I apologize for the end-of-the-world title, but everything in it is true. And the world will still be here after it’s all done. On Friday (March 31) at 7:36 a.m. Central Time, the Moon will be full for the second time this month, which makes it a Blue Moon according to popular usage. Enjoy it. What with January’s Blue Moon and now this, we’ve chewed through all our Blue Moons till Halloween 2020.
I look forward to every full moon. Watching a moonrise, we get to see all manner of amazing atmospheric distortions play across the squat, orange disk. Once the sky’s dark, its outpouring of light makes walking at night a pleasure.
When a full moon occurs in spring, it hurries south down the ecliptic, the imaginary circle in the sky defining Earth’s orbit around the Sun. For northern hemisphere skywatchers, this southward sprint delays its rising by more an hour each night, forcing a quick departure from the evening sky. And that means blessed darkness for hunting down favorite galaxies and star clusters.
Tiangong 1 and a reentry simulation
As the Moon rolls along, the hapless Chinese space station Tiangong 1 hurtles toward Earth. Drag caused by friction with the upper atmosphere continues to shrink the spacecraft’s orbit, bringing it closer and closer to inevitable breakup and incineration. Since the Chinese National Space Administration (CNSA) lost touch with Tiangong 1 in March 2016, mission control can no longer power thrusters to de-orbit it at chosen time over a safe location like the ocean. The 9.3-ton (8,500 kg) station will burn up somewhere anywhere over a vast swath of the planet between latitudes 43°N and 43°S. Included within this zone are the southern half of Europe, the southern two-thirds of the U.S., India, Australia and much of Africa and South America.
Not until the day of or even hours before will have a clear idea of when and where the station will meet its fate. According to the latest update from the Aerospace Corp., which monitors falling spacecraft, reentry is expected on Easter Sunday (April 1) at 10:30 UT / 5:30 a.m. Central Time plus or minus 16 hours. This morning (March 29), the space station is circling Earth at about 118 miles (190 km) altitude. The lowest a satelllite can still make a complete orbit of the planet is about 62 miles (100 km). Below that, break-up begins.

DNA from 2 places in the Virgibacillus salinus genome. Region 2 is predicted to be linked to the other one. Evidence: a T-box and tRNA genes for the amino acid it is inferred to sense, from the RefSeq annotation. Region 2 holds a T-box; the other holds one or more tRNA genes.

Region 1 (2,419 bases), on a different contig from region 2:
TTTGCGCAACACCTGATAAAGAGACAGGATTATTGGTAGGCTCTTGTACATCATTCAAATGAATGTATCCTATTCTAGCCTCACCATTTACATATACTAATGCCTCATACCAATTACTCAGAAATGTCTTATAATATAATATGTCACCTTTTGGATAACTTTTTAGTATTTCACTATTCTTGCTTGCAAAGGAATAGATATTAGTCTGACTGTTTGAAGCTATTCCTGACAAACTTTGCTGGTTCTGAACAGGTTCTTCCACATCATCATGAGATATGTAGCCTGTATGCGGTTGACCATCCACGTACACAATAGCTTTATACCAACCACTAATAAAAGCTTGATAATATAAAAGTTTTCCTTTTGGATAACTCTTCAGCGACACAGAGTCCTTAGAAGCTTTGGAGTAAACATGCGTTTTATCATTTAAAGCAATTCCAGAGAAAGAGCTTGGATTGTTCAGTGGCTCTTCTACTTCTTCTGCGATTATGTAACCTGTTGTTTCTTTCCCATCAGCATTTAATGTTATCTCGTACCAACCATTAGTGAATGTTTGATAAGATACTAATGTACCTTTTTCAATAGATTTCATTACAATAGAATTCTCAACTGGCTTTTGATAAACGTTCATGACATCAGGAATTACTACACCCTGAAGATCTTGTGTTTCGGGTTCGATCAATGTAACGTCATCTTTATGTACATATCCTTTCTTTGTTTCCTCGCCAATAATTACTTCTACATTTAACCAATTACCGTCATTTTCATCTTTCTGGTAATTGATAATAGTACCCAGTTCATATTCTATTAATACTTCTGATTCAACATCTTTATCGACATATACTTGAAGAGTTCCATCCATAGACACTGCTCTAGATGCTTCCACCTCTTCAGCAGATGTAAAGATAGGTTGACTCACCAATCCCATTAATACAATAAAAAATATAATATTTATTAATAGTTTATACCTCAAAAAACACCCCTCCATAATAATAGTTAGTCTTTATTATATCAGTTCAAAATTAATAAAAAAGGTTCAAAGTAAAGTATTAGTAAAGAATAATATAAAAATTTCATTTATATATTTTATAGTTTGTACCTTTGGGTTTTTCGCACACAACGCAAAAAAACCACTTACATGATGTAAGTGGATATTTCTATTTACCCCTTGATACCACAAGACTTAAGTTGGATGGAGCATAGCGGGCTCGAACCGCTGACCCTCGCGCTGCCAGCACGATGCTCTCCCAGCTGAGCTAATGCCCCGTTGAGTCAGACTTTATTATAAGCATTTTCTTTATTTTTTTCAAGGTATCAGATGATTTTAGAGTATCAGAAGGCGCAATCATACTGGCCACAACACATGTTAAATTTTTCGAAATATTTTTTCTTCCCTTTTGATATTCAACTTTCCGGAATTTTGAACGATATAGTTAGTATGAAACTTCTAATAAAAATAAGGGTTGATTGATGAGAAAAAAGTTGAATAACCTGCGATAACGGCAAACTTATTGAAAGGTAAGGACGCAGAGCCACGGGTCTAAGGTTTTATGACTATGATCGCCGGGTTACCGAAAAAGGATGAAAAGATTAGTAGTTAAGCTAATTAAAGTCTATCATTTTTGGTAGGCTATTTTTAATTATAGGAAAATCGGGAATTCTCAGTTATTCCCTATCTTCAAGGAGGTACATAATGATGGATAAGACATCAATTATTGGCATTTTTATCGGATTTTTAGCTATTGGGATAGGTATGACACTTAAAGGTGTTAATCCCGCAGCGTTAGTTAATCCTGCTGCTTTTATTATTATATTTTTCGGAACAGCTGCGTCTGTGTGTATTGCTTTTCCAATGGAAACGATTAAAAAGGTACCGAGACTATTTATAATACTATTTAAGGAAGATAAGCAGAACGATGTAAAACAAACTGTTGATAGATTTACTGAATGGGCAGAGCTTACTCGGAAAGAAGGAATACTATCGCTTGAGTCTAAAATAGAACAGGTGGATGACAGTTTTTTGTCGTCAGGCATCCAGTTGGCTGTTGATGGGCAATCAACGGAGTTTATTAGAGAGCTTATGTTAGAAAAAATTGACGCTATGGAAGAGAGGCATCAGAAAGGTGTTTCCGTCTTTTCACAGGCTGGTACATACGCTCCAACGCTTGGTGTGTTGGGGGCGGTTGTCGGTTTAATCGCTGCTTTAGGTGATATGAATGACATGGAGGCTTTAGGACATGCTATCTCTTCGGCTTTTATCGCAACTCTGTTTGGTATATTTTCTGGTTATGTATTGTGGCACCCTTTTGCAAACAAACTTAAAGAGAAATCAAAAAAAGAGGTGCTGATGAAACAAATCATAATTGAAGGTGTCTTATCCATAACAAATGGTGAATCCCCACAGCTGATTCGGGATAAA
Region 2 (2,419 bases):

For up-to-the-minute updates on when to expect Tiangong 1’s orbit to decay and the machine to plunge to Earth, check out Joseph Remis’ Twitter page. Most of the space station is expected to burn up on reentry, but larger chunks might survive all the way to the ground. Since much more of the Earth’s surface is water these remnants will likely end up in the drink … but you never know. If Tiangong-1 does come down over a populated area, observers on the ground will witness a spectacular, manmade fireball day or night.
On the quieter side but nearly as eye-catching, Mars will overtake Saturn in the coming week, passing just 1° south of the ringed planet in a thrilling dawn conjunction on April 2. If the weather forecast doesn’t look promising that morning, the two planets will remain within 2° of each other now through April 6th, providing plenty of opportunities for a look.
You can easily tell them apart by color: Mars is distinctly red-orange and Saturn looks creamy white. Both are bright at around magnitude 0 though Mars is now a hair brighter by two-tenths of a magnitude. Will you be able to see the difference?
In most telescopes at low magnification both planets will comfortably fit in the same field of view. Saturn’s rings are tilted nearly wide open and quite beautiful. Mars appears gibbous and though still rather small, it’s brightening rapidly and drawing closer in time for its closest approach to Earth since 2003. Wishing you clear skies!
I love easy and bright. While I often spend time seeking faint nebulae and wandering comets, there’s nothing like just looking up and seeing a beautiful scene aglow in the night sky. No binoculars or telescope needed. That’s exactly what will happen Tuesday November 2, when an attractive crescent Moon will join Saturn and Venus at dusk in the southwestern sky.
What a fine threesome they’ll make: Venus the white-hot spark shining at magnitude –4.0; Saturn a mellow magnitude +0.5, some 20 times fainter and the Moon a fingernail crescent above them both. The Moon will be just two days past apogee, the furthest point in its orbit from Earth. Does it look a little smaller than the usual crescent? If you’re a keen watcher of crescents, you just might notice the difference.
In less than two weeks, on November 14, the crescent will have waxed to full, swung around to the opposite end of its orbit, where it will be at perigee, its closest point to Earth. When a Full Moon occurs at perigee, we call it a Supermoon because it’s closer and correspondingly bigger and brighter than a typical Full Moon.
For a variety of reasons, the November Supermoon will come exceptionally close to Earth, the closest one in 70 years as a matter of fact. The last time Earth and Moon embraced each other so tightly was January 26, 1948, the year baseball great Babe Ruth died. But I’m getting ahead of myself. We’ll have much more on the Supermoon soon!
Tuesday night you have the pleasure of an eye-catching crescent filled with darkly luminous earthshine, sunlight reflected off our jolly blue and white globe into space that reflects from the Moon and back to Earth. Being twice reflected, the returning light is feeble, giving the Moon a haunted look.